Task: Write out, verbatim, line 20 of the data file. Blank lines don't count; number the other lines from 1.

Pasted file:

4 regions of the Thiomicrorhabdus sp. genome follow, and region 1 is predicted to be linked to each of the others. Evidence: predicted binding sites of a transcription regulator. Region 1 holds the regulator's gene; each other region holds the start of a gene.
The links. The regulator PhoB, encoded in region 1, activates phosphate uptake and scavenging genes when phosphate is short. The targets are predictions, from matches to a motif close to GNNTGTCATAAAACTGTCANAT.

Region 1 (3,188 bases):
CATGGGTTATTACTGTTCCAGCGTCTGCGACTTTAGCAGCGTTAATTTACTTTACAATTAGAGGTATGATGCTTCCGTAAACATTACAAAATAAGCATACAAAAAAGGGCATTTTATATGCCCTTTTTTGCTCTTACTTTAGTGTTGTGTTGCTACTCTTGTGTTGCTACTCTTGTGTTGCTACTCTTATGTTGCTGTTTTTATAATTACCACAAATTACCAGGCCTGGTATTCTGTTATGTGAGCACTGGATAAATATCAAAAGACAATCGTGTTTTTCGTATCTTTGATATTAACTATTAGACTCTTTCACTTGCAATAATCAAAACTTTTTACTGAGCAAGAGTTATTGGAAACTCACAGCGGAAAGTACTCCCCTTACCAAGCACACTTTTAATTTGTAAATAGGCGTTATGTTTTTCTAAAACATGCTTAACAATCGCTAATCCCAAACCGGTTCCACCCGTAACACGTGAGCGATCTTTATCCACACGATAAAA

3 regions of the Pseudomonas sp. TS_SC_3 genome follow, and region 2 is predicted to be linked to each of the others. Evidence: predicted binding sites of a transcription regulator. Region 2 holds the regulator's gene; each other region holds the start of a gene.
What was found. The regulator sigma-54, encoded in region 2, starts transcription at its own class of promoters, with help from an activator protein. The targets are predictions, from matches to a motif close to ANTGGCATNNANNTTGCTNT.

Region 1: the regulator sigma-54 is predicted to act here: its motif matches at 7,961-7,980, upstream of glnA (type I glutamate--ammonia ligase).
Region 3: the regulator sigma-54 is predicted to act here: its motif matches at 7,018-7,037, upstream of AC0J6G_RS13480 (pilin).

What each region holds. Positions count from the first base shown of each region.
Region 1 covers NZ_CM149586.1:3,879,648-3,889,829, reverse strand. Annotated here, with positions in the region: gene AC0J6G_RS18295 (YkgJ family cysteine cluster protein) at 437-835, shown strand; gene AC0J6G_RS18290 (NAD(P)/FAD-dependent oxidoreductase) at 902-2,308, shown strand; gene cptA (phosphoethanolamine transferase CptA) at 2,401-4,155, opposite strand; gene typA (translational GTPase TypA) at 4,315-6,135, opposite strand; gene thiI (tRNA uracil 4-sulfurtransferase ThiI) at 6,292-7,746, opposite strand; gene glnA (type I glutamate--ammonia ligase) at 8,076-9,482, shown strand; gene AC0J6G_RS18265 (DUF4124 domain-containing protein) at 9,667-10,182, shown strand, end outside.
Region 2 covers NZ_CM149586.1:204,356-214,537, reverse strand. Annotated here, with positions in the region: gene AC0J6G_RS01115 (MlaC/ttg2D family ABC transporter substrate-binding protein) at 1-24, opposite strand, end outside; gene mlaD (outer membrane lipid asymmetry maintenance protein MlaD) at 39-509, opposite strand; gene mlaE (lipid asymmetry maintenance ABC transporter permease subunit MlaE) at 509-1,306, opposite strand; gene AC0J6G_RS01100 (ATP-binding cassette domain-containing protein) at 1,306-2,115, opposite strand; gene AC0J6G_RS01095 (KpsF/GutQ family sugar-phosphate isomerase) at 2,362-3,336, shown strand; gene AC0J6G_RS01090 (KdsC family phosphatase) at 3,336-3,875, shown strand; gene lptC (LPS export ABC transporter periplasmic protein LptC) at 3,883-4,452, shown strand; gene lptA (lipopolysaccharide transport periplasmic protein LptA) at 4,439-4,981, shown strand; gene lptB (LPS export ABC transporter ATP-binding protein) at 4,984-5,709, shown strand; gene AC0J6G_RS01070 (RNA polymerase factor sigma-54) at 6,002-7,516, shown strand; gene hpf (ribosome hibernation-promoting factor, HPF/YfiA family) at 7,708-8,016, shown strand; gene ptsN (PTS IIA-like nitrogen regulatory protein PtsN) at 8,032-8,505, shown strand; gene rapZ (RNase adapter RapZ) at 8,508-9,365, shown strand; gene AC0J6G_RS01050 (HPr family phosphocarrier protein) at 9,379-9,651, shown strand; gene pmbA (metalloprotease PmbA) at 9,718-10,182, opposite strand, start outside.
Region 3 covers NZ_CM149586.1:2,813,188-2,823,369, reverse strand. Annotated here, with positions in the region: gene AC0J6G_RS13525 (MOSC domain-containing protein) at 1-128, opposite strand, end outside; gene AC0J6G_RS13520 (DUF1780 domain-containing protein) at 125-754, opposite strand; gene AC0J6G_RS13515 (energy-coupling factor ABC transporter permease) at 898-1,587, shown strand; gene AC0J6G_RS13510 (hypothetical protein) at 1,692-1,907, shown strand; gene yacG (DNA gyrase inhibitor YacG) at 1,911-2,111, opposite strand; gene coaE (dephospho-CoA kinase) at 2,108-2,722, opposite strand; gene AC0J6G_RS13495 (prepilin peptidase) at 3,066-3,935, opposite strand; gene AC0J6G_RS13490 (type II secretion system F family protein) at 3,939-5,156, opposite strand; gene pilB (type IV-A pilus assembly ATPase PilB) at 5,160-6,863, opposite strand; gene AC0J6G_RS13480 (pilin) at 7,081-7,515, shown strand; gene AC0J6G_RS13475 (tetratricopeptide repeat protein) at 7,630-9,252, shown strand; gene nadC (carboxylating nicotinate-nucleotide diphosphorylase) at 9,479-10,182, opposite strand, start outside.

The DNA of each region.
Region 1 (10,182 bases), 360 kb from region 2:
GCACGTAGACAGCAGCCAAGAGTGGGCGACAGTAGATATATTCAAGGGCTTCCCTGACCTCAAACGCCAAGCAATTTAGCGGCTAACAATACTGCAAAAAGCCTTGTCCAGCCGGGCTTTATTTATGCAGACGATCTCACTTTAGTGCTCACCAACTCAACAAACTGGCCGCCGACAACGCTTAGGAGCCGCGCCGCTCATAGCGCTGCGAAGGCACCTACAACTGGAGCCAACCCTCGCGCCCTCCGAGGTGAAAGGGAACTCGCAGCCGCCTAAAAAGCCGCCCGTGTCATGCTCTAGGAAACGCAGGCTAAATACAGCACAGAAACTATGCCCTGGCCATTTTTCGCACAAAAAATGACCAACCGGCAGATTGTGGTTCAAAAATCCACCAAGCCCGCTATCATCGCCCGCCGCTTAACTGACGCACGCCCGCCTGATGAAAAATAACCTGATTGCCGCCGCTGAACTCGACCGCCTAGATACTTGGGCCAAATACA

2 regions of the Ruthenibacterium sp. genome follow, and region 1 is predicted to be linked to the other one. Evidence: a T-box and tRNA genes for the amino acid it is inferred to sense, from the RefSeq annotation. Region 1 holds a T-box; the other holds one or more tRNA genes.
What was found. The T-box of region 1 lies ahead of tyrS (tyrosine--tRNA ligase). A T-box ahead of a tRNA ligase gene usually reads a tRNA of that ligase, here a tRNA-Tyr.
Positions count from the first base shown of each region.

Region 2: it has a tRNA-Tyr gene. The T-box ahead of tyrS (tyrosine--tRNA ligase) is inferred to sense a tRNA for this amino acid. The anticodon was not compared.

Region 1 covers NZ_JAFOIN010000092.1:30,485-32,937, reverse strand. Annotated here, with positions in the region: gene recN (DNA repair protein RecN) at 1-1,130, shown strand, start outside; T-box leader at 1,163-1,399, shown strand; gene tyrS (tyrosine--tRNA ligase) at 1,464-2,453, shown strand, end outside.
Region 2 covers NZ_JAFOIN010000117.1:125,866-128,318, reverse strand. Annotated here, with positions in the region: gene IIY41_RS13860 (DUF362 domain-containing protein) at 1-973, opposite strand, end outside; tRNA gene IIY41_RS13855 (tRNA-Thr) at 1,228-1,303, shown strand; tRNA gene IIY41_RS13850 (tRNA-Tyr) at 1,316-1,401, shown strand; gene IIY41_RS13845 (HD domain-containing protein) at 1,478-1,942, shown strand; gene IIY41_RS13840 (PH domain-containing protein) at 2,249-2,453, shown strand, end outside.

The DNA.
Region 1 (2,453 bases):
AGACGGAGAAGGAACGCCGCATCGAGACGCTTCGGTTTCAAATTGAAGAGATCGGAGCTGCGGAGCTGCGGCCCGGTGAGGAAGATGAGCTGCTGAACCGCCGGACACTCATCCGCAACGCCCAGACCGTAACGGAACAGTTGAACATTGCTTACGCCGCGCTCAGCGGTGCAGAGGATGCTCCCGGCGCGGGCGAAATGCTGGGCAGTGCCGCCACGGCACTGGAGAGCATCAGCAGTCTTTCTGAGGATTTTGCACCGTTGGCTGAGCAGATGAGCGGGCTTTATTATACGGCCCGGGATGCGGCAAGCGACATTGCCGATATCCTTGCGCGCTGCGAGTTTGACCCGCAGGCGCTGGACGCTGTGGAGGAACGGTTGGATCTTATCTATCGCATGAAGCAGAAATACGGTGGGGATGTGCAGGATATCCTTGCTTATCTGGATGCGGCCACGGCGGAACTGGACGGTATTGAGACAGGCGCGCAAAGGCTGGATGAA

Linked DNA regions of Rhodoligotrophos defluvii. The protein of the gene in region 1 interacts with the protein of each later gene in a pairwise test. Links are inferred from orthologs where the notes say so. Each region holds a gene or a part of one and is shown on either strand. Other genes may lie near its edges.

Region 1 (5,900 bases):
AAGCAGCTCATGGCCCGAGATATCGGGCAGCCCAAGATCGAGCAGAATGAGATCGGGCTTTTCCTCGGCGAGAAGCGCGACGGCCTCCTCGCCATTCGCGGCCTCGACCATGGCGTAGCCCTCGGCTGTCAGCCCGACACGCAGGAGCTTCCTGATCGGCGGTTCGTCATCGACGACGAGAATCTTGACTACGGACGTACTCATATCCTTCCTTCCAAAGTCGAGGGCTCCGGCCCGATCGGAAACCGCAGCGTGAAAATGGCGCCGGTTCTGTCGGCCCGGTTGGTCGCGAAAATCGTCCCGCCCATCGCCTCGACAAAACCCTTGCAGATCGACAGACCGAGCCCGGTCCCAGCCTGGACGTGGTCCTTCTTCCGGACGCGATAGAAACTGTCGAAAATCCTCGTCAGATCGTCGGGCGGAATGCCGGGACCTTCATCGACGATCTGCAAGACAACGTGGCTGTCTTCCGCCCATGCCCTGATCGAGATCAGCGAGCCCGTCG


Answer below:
Region 1 covers NZ_JAFOIN010000092.1:30,485-32,937, reverse strand. Annotated here, with positions in the region: gene recN (DNA repair protein RecN) at 1-1,130, shown strand, start outside; T-box leader at 1,163-1,399, shown strand; gene tyrS (tyrosine--tRNA ligase) at 1,464-2,453, shown strand, end outside.